ASSOCIATE PROFESSOR AND DIRECTOR OF GRADUATE STUDIES Office Hours:
Spring 2015 by appointment.
About Professor Canepa
Matthew Canepa (Ph.D. University of Chicago) is an historian of art, archaeology and religions. His research tends to focus on the intersection of art, ritual and power in the eastern Mediterranean, Persia and the wider Iranian world.
Prof. Canepa's first book, entitled The Two Eyes of the Earth (University of California Press, 2009 ), is the first to analyze the artistic, ritual and ideological interactions between the late Roman/Byzantine and Sasanian empires in a comprehensive and theoretically rigorous manner. It was awarded the 2010 James Henry Breasted Prize from the American Historical Association for the best book in English on any field of history prior to the year 1000 CE.
Theorizing Cross-Cultural Interaction (Smithsonian, 2010) studies the phenomena of cross-cultural interaction between the ancient to early Medieval Mediterranean, Western Asia and China. Other recent publications include an article on the recreation of Persian monuments and identity in late antiquity, an examination of the impact of Achaemenid and Seleukid practices on Middle Iranian royal funerary monuments and associated rituals, and Hellenistic and Middle Iranian sacred architecture in Western Asia. He is currently finishing a book exploring the transformation of Iranian identity, landscapes, architecture and urbanism and is serving as an area advisor/editor for the planned Oxford Dictionary of Late Antiquity.
Professor Canepa is an elected Fellow of the Society of Antiquaries of London, and has been the recipient of numerous research fellowships including from the Getty Research Institute (2013), the American Council of Learned Societies (2009-2010), the Deutsches Archäologisches Institut (2007), and the Council of American Overseas Research Centers (2002-2003). In fall 2009 he was invited to be the Michaelmas Term visiting Senior Research Fellow at Merton College, University of Oxford.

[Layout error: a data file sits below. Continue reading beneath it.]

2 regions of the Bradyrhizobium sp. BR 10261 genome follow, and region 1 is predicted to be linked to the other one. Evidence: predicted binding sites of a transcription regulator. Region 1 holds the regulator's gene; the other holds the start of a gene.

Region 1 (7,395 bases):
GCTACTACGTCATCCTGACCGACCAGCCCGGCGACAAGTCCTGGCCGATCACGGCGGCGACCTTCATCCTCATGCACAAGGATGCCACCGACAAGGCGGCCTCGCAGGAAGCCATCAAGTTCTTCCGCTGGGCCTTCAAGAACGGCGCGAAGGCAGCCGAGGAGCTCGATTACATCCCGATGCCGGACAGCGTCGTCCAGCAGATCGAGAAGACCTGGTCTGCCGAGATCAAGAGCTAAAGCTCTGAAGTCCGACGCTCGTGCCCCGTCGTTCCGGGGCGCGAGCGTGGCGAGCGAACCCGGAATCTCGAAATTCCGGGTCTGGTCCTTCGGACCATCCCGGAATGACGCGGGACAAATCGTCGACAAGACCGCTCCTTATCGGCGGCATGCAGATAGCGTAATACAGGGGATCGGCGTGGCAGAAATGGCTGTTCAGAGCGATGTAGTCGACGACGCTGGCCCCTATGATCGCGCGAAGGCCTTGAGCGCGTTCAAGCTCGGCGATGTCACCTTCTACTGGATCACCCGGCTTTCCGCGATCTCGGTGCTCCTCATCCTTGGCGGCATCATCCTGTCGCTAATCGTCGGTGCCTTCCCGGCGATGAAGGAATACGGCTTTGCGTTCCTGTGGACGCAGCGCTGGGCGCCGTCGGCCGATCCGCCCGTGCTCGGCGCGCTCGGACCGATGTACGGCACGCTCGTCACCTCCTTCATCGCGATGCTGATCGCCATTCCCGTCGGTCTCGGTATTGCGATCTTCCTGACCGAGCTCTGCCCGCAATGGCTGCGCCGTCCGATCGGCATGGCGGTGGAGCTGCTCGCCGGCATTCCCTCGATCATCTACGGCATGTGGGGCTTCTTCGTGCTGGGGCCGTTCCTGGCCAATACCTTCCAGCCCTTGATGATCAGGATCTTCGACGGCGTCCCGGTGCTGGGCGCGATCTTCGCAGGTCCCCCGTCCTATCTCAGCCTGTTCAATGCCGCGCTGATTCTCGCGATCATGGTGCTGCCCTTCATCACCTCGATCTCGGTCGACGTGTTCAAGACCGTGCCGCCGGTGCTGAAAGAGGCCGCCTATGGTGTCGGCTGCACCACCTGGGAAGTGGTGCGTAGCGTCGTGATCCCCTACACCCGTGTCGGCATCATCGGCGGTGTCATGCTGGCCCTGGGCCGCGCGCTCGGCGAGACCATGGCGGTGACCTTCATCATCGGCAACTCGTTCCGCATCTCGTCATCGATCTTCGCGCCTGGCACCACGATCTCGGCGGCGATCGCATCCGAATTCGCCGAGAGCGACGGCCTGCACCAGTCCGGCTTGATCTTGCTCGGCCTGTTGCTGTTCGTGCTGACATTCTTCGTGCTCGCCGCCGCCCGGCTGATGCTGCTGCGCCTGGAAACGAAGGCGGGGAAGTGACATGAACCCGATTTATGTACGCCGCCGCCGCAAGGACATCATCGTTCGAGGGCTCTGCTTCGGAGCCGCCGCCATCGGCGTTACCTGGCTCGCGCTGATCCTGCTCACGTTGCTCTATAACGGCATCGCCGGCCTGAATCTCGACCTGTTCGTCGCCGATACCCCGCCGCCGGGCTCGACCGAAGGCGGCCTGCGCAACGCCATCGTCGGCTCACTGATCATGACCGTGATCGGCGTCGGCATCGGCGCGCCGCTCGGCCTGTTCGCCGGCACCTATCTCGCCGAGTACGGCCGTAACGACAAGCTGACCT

In addition to seminars on historiography and theory, Canepa teaches courses in the art and archaeology of the late Roman/early Byzantine Mediterranean, Pre-Islamic Iran, and Hellenistic Asia. He encourages prospective graduate students who wish to pursue research in these areas or who are interested in critical approaches to the study of pre-modern art and architecture to contact him.
For Prospective MA/PhD Students: University of Minnesota is the only graduate program in North America that offers specialized training in the art and architectural history of Persia and the ancient Iranian world encompassing the Hellenistic through Sasanian periods. UMN is one of the few art history programs in North America that offers specialized doctoral training in the art and archaeology of the late Roman through early Byzantine Empire. If you are considering pursuing graduate work in the art, architecture and archaeology of these areas, contact me via email to inform me of your interest, background and potential research topics. In addition to the Mediterranean and Western Asia, University of Minnesota's graduate program offers faculty strengths in the art, architecture and urbanism of Central, South and East Asia. These fields of study are supported by UMN's vibrant programs in Classical and Near Eastern Studies, Anthropological Archaeology, and Medieval Studies, which all participate in UMN's newly founded Consortium for the Study of the Premodern World. The Consortium was established with an initial $600,000 grant from the Andrew W. Mellon Foundation to promote research and teaching in global premodern studies. It is in a period of rapid expansion as a central resource for integrated, multidisciplinary research and graduate work in Global Premodern Studies at the University of Minnesota.